The front wire-mesh grill work is sharp (I’m not completely sure, but I think some of this grill-work only comes with the sports package). The circular parking distance control sensors blend well with the car and are fairly discreet – this is a BIG pet peeve of mine on most cars! (Why can’t manufacturers find a better way to conceal these????).

When unlocked in the dark, the car is undeniably an X5, even at night. The lighting package includes small downward-shining “spotlights” that shoot down from under each door handle. This is very cool.

The brake lights are extremely bright and are the newer “fan style” design that started to appear on many of the BMWs last year. The headlights are classic BMW, but the standard Adaptive Headlights come alive when you turn the steering wheel. You can demonstrate these by simply moving the steering wheel with the headlights shining against the wall, such as in your garage. When you turn the wheel to the left, you’ll see the headlights move along with it.

First Impressions: Interior

The interior is luxurious and a bit minimalist, true to the classic BMW design. While one auto manufacturer now has 47 buttons on the center of their dashboard, BMWs approach has been to slim down the amount of buttons, even as various new technologies continue to creep their ways into cars every year (Of course, the iDrive help with this – more on that later). The cockpit is sleek, well laid-out and spacious – it feels immense compared to the X3’s interior. All the critical controls are easily in reach and you can see every corner of the vehicle comfortably, particularly with the over-sized mirrors, which fold in at the touch of a button.

There are three seat options on the X5: the standard seats, sport seats or 20-way multi-contour comfort seats. My X3 had the sports seat and I must admit that they are rough on the body, especially on long trips. Although the sport seats are, obviously, standard with the sports package, the multi-contour comfort seats are an available option, which I chose. These seats are tremendously comfortable and the level of adjustability is excellent. If you can’t find a comfortable position with these, you should just replace them with a Lay-Z-Boy.

The huge panoramic moonroof is similar to the moonroof in the X3 and is great on a sunny day. Even with my X3, people always tended to be fascinated by the size of this moonroof. The anthracite headline include as part of the sport package is similar to that included on the sports package of most other BMWs.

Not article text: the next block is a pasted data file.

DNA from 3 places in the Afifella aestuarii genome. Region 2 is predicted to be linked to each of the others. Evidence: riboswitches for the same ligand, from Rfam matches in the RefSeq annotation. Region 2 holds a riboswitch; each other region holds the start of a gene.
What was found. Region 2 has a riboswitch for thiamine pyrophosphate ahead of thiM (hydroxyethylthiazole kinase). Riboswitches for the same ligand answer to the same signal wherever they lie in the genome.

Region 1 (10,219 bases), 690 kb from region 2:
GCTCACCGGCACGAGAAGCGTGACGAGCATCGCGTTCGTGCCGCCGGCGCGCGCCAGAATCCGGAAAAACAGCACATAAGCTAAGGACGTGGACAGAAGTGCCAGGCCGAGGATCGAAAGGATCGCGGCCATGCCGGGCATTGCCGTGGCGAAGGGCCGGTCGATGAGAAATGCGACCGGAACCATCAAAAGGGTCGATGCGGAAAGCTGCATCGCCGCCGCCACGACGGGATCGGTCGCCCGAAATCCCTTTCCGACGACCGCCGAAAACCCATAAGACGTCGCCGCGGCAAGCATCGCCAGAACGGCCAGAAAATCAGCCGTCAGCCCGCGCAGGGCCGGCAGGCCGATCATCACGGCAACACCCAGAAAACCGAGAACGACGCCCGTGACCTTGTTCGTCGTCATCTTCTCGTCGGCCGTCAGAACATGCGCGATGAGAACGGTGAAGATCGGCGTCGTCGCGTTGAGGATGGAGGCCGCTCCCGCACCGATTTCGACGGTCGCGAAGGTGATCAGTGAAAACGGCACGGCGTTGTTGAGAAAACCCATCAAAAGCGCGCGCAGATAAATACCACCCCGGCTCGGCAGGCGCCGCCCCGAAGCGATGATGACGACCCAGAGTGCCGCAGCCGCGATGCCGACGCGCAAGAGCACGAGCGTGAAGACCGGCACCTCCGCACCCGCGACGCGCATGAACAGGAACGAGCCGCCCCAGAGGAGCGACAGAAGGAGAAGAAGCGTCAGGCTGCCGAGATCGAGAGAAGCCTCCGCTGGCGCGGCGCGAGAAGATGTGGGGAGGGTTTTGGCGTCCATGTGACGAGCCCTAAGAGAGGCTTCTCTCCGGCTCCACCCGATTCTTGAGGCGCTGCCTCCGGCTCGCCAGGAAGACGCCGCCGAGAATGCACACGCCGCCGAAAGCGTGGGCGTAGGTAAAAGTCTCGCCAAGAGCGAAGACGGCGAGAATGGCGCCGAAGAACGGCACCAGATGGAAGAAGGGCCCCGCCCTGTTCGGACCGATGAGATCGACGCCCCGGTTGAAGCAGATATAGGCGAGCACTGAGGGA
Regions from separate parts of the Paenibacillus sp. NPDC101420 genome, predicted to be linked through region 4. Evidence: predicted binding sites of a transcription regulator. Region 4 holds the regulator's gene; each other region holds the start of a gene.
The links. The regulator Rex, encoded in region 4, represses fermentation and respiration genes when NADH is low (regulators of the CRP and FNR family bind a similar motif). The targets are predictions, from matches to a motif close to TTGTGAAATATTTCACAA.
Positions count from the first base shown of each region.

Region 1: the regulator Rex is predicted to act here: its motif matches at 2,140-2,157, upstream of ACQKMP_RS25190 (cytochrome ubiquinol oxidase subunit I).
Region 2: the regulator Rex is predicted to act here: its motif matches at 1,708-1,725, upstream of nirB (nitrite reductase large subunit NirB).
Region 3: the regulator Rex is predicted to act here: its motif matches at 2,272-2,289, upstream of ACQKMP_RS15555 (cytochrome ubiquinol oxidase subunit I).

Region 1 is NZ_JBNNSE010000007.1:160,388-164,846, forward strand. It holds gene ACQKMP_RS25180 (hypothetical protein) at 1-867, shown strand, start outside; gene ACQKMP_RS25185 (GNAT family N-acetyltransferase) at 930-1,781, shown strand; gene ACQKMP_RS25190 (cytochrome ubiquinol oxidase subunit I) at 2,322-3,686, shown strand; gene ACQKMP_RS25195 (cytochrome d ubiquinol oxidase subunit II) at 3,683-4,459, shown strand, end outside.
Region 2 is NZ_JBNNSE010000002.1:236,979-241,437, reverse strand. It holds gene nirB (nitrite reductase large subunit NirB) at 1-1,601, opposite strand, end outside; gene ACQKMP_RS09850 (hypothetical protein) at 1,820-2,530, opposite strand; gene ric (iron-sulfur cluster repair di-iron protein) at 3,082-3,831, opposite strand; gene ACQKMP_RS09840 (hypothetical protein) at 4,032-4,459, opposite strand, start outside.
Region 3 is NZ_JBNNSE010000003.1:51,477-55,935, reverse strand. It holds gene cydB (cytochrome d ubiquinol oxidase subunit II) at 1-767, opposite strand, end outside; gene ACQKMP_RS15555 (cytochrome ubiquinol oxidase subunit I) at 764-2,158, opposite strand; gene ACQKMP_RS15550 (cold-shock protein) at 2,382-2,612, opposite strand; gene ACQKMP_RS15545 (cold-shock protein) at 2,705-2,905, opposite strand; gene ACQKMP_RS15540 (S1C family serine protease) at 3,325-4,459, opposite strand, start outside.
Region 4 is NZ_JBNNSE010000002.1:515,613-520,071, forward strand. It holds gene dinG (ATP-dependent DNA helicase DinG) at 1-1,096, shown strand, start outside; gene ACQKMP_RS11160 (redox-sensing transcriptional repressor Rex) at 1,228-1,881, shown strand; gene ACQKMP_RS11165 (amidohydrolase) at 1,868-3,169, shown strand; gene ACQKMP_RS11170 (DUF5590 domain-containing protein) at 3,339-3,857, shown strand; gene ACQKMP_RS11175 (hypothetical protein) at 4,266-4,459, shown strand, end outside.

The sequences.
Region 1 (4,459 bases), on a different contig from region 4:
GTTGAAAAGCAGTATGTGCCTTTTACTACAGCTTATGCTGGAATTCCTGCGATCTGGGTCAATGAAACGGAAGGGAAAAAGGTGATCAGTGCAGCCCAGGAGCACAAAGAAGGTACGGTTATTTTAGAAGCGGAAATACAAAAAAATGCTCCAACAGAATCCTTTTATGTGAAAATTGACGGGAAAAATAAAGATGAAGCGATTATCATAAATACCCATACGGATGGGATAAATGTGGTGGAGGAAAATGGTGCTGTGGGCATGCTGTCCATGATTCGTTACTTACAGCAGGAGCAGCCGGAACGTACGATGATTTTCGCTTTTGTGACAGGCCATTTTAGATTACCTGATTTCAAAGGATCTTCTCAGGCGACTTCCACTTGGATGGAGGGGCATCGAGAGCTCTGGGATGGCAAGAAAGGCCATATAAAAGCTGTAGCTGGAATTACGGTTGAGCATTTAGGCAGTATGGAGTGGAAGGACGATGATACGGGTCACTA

The electronic gearshift is a bit bizarre. On a standard automatic transmission gearshift, most people are used to shifting “down” one or two clicks to put the car in reverse. This shifter, however, is bidirectional: Shifting up puts you in reverse, where shifting down puts you in drive. Thus, you have to be careful: if your brain is trained to quickly turn the car on and downshift into reverse, you could be driving the X5 directly into the car parked in front of you.

The interior has plenty of storage in the door and the center armrest, including two good sized cup holders, which the owners of the older X5s will be happy about. The rear storage area has a lot of space and is cavernous compared to the X3 when the seats are folded down. The hatch has generous side pockets with cargo netting and you can easily store a first aid kit (or similar) in the easy-to-access spare tire compartment. The hatch can be opened via the remote control or via a release button in the center console.

Now, on to the most often debated features of the X5, as well as many other BMWs: the electronics packages and controls. At the center of it all is the iDrive mouse-like controller, which sits neatly and conveniently in the center console. It provides you easy access to five key areas: Climate control, Navigation, Communication (phone controls, BMW Assist, etc.), Entertainment and the “i” menu, which allows you do control various settings throughout the vehicle (the way lighting behaves, doors unlock, seat memory retention, etc.).  As this has been the most controversial feature in recent years for some BMW owners, I was a bit intimidated by it, even though I’m highly technical myself. After using the iDrive for a few mere hours, however, I’m not quite sure what the fuss is all about. It is easy to learn, easy to use when you are driving and provides you with access to all the key features required. I’m not quite sure what the big fuss is all about. Even my regular passengers picked up on using it rather quickly, even though they are not regularly in the car. I will come short from saying that it is perfect – because it is not, but it gets the job done. The biggest criticism I have is in regards to the several of the menu layouts, which, I feel, often require too many iDrive actions in order for you to accomplish whatever it is you’re trying to do (for example, if you have selected a satellite radio channel from a genre category and you want to switch to your satellite radio pre-sets, there are about 10 clicks and turns required of the iDrive “mouse”).

The entertainment electronics are well integrated and I regularly flip between Satellite radio, my iPod, CDs, FM radio and my iPhone (via bluetooth). The iPod integration is excellent and gives you full access to your iPod music a standard “iPod-like” menu hierarchy (much better than BMW’s first implementation of the iPod interface). If you have an iPhone, you can use it for, both, music and phone uses, but it must be connected via the BMW-provided dock connector cable to play music, which connects nicely within the center armrest.